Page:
That’s a type 4 motor..like they put in the 914 Porsche. If its a 2 litre it should be putting out about 90 hp which is not bad and can be bumped up quite a lot..if you dont need the van to pass California smog! I disagree that these are that slow..we took one on many surf trips cruising the motorways of the UK at over 70….and that was with a 1.8 motor. This looks very nice and I would leave it as is and enjoy it..hate the idea of putting a wzter cooled motor in an air cooled van/car..

  4. Andy

    I remember the day these were very common in California…until smog check crap came in. There was or is no way to pass smog in CA and actually parts for smog related issues in these are impossible to aquire… Therefore NOT POSSIBLE TO BUY FO CALIFORNIANS

    Like 1
  5. steve

    I am PRETTY SURE that the color scheme on this is not original. So..what’s under the paint? The AC belt runs BEHIND the fan shroud and is a PITA to adjust/replace. Also, to make room for the compressor, they “hacked” the LR corner of the engine compartment. It is tough to get them air-sealed after the AC installation. The 2.0 in the bus is NOT the same 2.0 that went in the 914/912E They had different heads etc. This engine is rated for 67 hp which is BETTER than the 58-60hp 1600 that the earlier buses had but not a “powerhouse”. If you’re going to USE one of these, a water cooled Vanagon with a Subaru is a MUCH better machine. People STILL wave/flash their lights when you go down the road. Air cooled buses in the mountains? Oh..people wave..As they finally pull around you on the hills they wave and show that you are “NUMBER ONE”…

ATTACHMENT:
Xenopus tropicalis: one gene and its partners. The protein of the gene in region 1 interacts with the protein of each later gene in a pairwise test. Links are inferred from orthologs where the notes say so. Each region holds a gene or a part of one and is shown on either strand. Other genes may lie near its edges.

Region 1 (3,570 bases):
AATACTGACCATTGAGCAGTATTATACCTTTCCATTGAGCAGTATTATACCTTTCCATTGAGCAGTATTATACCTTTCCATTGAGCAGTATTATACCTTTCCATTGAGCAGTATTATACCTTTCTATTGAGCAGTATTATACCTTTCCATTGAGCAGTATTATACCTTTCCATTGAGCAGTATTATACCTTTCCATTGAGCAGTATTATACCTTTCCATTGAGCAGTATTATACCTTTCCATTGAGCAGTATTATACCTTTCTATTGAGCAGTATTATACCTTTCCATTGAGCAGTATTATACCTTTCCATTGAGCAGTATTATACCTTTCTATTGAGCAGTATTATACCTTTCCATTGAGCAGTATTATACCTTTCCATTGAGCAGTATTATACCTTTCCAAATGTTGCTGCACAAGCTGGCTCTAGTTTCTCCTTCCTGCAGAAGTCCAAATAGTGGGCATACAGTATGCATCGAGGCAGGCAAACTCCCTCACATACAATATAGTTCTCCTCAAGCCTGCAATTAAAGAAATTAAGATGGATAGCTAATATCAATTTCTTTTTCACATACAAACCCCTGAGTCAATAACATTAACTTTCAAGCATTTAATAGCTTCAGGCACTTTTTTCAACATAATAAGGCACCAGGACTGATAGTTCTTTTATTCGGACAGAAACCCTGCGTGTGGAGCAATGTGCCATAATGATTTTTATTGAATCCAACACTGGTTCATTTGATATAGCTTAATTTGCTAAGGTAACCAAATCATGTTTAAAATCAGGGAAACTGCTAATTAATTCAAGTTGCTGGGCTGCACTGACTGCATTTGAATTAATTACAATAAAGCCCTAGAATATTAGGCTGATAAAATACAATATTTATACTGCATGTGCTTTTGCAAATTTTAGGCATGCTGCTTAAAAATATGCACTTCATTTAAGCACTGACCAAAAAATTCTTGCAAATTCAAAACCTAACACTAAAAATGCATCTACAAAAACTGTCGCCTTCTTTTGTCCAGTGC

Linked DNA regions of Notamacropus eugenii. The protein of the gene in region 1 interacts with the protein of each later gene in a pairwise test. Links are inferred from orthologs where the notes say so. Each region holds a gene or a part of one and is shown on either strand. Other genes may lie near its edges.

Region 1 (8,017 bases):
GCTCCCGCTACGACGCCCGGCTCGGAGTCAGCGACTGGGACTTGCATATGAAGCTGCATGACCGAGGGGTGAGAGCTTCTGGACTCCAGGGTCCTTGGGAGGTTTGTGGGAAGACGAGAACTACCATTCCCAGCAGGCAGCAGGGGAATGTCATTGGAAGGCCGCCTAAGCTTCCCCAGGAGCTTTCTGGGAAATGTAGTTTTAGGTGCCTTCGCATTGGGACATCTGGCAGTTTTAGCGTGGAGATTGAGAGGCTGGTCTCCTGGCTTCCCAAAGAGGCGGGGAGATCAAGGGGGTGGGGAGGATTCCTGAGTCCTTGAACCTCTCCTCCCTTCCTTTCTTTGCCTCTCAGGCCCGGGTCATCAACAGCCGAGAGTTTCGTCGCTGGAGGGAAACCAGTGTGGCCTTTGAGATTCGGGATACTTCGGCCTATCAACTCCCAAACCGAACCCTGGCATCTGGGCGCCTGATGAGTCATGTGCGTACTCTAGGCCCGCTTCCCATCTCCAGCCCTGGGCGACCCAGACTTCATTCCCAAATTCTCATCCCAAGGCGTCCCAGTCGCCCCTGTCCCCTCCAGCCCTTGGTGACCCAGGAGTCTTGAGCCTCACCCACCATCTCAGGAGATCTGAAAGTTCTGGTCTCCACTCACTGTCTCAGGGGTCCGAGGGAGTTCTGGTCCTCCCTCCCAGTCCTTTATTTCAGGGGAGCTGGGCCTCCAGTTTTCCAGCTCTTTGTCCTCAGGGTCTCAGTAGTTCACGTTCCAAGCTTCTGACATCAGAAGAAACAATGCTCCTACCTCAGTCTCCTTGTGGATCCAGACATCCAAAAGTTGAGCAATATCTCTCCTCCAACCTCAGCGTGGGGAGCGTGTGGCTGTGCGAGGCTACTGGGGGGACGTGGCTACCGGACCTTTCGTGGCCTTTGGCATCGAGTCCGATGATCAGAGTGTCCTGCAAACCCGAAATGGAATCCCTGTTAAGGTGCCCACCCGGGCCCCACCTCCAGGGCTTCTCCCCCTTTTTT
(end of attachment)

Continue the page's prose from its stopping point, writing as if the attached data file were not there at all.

• bobhess bobhess Member

      Steve. The AC compressor on our ’77 was in the right rear corner of the engine compartment and ran off a double pulley along with the generator. I’ve seen many aftermarket variations the the ACs on these things. Never saw one with the power coming out of the rear but, like you said, that would be a chore to do anything with.

      • steve

        The “official” AC system on these from VWoA, (built in Forth Worth Texas) was as I described. The dealer had the microfiche on the whole system including the plastic tab that replaced the raised LR corner metal that had to be cut out. These were, as I understand, often dealer installed. Otherwise they were “hung on” at the docks when the vehicle arrived. If you look at the left side of the fan shroud, there are 4 bolt holes which were there simply for this installation. On the crank is the 3-lobed hub to drive the fan. W/O AC there was a washer to act as a spacer. That was removed and a sheet metal pulley installed. The steel compressor bracket was hinged on the top and a plate bolted to the side of the York/Tecumseh compressor. The plate and bracket extended below the compressor and there were two bolts with shims to adjust the compressor distance to tighten the belt. Some of the new aftermarket systems do the same thing but with a much smaller compressor which doesn’t require body “mods” (“hack” is the term I’d use….)
        Then we need to talk about the condenser which was mounted amidship on the frame rails and had electric fans (which ALWAYS seized up) to draw the air across the fins. Buying a bus with AC means that the engine is air cooled with the driver having only a slight chance of the same…

        Like 1